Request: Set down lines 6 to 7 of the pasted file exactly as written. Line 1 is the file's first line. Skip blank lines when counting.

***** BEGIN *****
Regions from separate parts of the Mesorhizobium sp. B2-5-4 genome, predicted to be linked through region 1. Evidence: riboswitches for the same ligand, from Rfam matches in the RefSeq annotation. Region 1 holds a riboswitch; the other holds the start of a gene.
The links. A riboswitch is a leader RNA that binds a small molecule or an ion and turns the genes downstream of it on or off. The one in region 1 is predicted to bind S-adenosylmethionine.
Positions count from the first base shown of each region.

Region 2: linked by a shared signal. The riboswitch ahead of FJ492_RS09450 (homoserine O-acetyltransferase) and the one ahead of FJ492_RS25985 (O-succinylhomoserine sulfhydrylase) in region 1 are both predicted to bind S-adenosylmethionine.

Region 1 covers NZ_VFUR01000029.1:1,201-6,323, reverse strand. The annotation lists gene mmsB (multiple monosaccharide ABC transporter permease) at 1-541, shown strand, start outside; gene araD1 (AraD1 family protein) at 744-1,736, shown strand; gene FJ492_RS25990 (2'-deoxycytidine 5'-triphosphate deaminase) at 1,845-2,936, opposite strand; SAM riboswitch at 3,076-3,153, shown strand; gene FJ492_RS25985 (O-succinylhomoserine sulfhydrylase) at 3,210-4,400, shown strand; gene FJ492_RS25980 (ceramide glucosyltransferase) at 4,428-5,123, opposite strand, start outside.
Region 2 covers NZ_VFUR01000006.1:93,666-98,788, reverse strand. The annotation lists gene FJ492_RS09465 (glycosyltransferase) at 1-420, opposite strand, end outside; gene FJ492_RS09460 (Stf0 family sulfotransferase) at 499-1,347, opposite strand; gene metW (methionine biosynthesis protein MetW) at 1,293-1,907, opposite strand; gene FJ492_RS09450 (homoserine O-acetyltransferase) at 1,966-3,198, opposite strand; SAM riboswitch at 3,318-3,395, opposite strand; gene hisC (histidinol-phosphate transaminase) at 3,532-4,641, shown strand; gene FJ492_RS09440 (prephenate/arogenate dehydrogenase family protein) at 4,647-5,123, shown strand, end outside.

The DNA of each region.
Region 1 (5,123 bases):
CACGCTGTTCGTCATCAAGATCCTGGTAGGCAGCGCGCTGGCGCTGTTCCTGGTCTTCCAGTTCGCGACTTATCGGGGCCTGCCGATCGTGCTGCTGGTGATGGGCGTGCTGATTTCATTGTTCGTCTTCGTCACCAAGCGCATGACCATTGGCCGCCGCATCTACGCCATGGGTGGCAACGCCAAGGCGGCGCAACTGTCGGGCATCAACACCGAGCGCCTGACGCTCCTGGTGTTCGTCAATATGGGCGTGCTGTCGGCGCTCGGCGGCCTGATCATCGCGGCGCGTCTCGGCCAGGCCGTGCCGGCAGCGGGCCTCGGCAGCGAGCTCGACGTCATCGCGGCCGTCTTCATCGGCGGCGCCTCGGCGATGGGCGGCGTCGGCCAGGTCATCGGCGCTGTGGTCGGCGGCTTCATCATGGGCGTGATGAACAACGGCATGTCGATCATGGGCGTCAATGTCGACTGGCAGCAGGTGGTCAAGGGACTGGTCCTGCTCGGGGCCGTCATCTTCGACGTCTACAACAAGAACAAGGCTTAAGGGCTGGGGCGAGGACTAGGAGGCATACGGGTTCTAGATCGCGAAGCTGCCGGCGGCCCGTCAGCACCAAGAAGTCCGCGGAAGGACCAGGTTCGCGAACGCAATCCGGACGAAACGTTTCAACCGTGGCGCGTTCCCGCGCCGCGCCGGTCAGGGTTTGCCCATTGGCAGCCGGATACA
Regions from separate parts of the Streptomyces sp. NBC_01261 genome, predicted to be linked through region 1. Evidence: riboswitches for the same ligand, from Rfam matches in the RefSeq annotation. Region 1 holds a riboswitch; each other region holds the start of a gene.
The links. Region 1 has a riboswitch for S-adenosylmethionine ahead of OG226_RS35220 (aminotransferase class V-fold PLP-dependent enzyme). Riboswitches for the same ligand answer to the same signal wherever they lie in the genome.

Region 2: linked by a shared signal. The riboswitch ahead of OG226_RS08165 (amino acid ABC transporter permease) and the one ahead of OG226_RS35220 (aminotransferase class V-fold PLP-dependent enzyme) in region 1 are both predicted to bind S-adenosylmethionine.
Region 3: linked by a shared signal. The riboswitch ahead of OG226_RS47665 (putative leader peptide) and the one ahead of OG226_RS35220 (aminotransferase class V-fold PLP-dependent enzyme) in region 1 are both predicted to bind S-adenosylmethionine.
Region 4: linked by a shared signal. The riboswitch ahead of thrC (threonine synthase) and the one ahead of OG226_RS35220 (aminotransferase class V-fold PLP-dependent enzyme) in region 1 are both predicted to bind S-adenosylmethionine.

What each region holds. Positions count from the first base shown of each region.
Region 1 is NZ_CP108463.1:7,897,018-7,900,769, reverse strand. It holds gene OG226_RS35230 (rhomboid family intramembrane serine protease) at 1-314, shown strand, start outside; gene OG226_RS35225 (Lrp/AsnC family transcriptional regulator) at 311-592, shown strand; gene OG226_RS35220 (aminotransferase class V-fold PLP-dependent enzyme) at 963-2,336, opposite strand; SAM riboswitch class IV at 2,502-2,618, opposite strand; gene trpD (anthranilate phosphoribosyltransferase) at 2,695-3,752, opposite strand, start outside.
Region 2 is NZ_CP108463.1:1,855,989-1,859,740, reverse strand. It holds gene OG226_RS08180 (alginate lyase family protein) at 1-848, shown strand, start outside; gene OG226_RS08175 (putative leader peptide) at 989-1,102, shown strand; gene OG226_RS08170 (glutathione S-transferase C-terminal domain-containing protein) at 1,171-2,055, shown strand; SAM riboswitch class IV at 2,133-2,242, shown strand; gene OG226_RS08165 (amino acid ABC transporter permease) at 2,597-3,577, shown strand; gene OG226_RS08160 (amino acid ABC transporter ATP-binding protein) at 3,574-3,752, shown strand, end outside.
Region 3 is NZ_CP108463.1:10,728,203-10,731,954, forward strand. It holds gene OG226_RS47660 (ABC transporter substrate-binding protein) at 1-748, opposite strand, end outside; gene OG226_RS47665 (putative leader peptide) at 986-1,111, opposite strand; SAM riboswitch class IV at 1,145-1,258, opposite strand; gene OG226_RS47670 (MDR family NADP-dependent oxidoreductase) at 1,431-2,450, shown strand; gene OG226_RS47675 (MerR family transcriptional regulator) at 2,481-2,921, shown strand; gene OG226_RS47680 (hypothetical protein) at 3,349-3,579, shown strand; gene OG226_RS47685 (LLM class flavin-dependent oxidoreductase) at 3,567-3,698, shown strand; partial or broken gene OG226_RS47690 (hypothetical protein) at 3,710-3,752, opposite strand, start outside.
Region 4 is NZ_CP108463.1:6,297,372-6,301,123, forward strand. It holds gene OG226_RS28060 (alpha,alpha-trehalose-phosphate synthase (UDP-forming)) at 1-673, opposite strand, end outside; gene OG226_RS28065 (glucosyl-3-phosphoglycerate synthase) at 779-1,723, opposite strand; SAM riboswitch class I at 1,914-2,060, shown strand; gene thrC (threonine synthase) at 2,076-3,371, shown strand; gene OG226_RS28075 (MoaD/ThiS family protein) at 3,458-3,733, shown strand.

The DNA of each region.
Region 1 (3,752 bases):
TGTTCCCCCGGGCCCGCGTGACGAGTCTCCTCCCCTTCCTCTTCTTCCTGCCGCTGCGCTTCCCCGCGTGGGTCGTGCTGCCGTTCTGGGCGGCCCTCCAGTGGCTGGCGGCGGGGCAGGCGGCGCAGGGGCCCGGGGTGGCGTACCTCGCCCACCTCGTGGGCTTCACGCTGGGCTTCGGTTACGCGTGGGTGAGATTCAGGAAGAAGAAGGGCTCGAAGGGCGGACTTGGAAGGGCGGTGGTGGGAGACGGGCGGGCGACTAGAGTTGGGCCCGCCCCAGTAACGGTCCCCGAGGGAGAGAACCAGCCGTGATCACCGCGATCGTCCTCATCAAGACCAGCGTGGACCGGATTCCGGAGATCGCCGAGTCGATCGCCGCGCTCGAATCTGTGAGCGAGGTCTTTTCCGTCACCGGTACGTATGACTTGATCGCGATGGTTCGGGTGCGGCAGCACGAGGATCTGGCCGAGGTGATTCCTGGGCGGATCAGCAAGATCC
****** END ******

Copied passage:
Region 2 covers NZ_VFUR01000006.1:93,666-98,788, reverse strand. The annotation lists gene FJ492_RS09465 (glycosyltransferase) at 1-420, opposite strand, end outside; gene FJ492_RS09460 (Stf0 family sulfotransferase) at 499-1,347, opposite strand; gene metW (methionine biosynthesis protein MetW) at 1,293-1,907, opposite strand; gene FJ492_RS09450 (homoserine O-acetyltransferase) at 1,966-3,198, opposite strand; SAM riboswitch at 3,318-3,395, opposite strand; gene hisC (histidinol-phosphate transaminase) at 3,532-4,641, shown strand; gene FJ492_RS09440 (prephenate/arogenate dehydrogenase family protein) at 4,647-5,123, shown strand, end outside.

The DNA of each region.